Stem Cell Treatments for Parkinson’s disease

Parkinson’s disease is a well recognized name for a disease that millions are suffering from, including some well known people such as actor Michael J. Fox. Many people have heard of the disease and may know of a friend or family member of a friend or family member that is suffering but so many of us don’t know what actually causes the disease. To understand how stem cell treatments for Parkinson’s disease could benefit those suffering with it, you must understand what causes the disease.

Parkinson’s disease is the result of dopamine producing cells in the brain degenerating. When these cells don’t work the way they are supposed to, Parkinson’s disease develops, along with the symptoms that the disease is perhaps most well known for such as impairing a patients motor skills, speech, writing and other functions. It can be a catastrophic diagnosis because it is usually progressive and degenerative, totally changing the course of a patient’s life.

The hopes of those who are suffering with Parkinson’s disease have long been supported by the possibility of stem cell treatments for Parkinson’s disease that would be available to the masses. The purpose of the stem cells would be to replace diseased or dead cells with new healthy ones. The stem cells would be programmed to form cells that are needed specifically for the treatment of Parkinson’s disease or the area of the brain where Parkinson’s disease is causing damage.

Through research into stem cell treatments for Parkinson’s disease it has been found that there are two specific genes that will play a critical part in the formation of cerebral dopamine cells, which would be those that are damaged by the disease. These genes have been found by Johan Ericson and Thomas Perlmann at Karolinksa Institute and are known as Lmx1a and Msx1.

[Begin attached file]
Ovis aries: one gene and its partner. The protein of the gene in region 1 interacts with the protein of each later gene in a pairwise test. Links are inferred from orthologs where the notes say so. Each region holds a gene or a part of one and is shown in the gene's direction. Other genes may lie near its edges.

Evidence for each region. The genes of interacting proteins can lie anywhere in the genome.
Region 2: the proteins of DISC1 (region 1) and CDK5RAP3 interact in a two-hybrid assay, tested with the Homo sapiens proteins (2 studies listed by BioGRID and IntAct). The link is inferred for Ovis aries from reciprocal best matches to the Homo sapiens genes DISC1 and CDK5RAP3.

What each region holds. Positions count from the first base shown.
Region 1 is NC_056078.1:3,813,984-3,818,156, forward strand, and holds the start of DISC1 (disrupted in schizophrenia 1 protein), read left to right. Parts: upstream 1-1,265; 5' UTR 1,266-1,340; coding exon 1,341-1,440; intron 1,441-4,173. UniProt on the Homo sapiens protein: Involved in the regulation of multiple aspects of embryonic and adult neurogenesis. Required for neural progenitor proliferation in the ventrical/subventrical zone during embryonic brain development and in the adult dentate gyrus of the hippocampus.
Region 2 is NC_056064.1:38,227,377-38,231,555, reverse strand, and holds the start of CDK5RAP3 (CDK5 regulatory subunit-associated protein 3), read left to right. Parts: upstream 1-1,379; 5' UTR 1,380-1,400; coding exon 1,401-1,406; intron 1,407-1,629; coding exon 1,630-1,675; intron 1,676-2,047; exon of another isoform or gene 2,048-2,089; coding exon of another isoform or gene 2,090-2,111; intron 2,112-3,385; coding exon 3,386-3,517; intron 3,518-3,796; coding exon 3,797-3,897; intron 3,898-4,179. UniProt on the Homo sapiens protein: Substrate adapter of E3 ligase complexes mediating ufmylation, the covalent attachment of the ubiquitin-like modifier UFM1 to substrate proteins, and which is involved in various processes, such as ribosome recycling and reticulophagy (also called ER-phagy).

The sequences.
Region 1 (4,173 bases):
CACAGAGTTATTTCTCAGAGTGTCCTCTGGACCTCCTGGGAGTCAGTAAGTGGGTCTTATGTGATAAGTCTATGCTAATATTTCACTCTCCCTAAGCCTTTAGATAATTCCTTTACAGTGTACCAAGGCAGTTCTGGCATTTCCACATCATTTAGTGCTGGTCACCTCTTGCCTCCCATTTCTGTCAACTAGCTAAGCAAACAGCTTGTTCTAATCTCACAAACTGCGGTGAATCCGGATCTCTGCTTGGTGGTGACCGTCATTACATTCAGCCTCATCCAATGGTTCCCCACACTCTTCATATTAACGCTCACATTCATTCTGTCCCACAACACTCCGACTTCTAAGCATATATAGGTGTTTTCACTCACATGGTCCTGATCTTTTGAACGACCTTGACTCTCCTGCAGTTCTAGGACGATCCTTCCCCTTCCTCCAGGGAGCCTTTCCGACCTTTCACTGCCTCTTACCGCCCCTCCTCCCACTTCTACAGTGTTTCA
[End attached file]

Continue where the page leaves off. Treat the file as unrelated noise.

Clinical trials have proven that stem cell treatments for Parkinson’s disease do work. Not only does it stop the progress of the disease, it actually reverses it, giving patients back the abilities that they have long since lost. Many different clinical trials are underway and all of them are reporting great successes that give patients, researchers and doctors the hope that they are well on their way to curing Parkinson’s disease so that another generation doesn’t know what suffering with this disease is like.

Of course, much of the holdback associated with stem cell treatments for Parkinson’s disease being made available to the masses is the controversy that has been ongoing. There are some that believe that the use of stem cells just isn’t morally correct and as such, government funding has ceased. Hopefully, this controversy can be cleared up in the near future so that Parkinson’s disease will soon be a disease of the past

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